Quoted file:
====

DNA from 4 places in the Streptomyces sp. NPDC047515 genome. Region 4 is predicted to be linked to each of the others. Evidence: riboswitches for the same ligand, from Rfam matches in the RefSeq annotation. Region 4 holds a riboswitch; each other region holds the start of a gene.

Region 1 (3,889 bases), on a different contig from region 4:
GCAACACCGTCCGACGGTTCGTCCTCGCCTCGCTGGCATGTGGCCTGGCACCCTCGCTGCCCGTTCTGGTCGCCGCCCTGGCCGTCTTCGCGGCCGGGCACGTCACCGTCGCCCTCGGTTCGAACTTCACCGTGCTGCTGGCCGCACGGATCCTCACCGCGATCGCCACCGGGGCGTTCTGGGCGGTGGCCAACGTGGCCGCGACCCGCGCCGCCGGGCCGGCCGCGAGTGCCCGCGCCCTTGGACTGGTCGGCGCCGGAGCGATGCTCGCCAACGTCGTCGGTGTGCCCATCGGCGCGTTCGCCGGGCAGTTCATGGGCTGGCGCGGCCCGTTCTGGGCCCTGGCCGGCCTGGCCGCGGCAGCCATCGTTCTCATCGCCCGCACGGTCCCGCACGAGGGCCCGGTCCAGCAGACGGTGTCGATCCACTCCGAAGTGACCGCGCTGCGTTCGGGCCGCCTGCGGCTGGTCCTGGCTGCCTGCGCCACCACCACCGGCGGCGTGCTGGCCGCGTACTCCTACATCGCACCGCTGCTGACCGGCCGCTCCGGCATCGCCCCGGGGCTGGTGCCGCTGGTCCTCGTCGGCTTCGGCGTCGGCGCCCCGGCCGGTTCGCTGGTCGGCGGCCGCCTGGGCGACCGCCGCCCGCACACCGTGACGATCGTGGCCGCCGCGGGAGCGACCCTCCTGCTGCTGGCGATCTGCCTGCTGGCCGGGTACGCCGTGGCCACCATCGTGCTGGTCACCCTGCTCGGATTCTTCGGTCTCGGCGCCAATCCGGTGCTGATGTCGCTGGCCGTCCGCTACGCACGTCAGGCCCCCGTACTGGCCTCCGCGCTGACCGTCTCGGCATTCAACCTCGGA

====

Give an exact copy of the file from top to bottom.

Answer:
DNA from 4 places in the Streptomyces sp. NPDC047515 genome. Region 4 is predicted to be linked to each of the others. Evidence: riboswitches for the same ligand, from Rfam matches in the RefSeq annotation. Region 4 holds a riboswitch; each other region holds the start of a gene.

Region 1 (3,889 bases), on a different contig from region 4:
GCAACACCGTCCGACGGTTCGTCCTCGCCTCGCTGGCATGTGGCCTGGCACCCTCGCTGCCCGTTCTGGTCGCCGCCCTGGCCGTCTTCGCGGCCGGGCACGTCACCGTCGCCCTCGGTTCGAACTTCACCGTGCTGCTGGCCGCACGGATCCTCACCGCGATCGCCACCGGGGCGTTCTGGGCGGTGGCCAACGTGGCCGCGACCCGCGCCGCCGGGCCGGCCGCGAGTGCCCGCGCCCTTGGACTGGTCGGCGCCGGAGCGATGCTCGCCAACGTCGTCGGTGTGCCCATCGGCGCGTTCGCCGGGCAGTTCATGGGCTGGCGCGGCCCGTTCTGGGCCCTGGCCGGCCTGGCCGCGGCAGCCATCGTTCTCATCGCCCGCACGGTCCCGCACGAGGGCCCGGTCCAGCAGACGGTGTCGATCCACTCCGAAGTGACCGCGCTGCGTTCGGGCCGCCTGCGGCTGGTCCTGGCTGCCTGCGCCACCACCACCGGCGGCGTGCTGGCCGCGTACTCCTACATCGCACCGCTGCTGACCGGCCGCTCCGGCATCGCCCCGGGGCTGGTGCCGCTGGTCCTCGTCGGCTTCGGCGTCGGCGCCCCGGCCGGTTCGCTGGTCGGCGGCCGCCTGGGCGACCGCCGCCCGCACACCGTGACGATCGTGGCCGCCGCGGGAGCGACCCTCCTGCTGCTGGCGATCTGCCTGCTGGCCGGGTACGCCGTGGCCACCATCGTGCTGGTCACCCTGCTCGGATTCTTCGGTCTCGGCGCCAATCCGGTGCTGATGTCGCTGGCCGTCCGCTACGCACGTCAGGCCCCCGTACTGGCCTCCGCGCTGACCGTCTCGGCATTCAACCTCGGA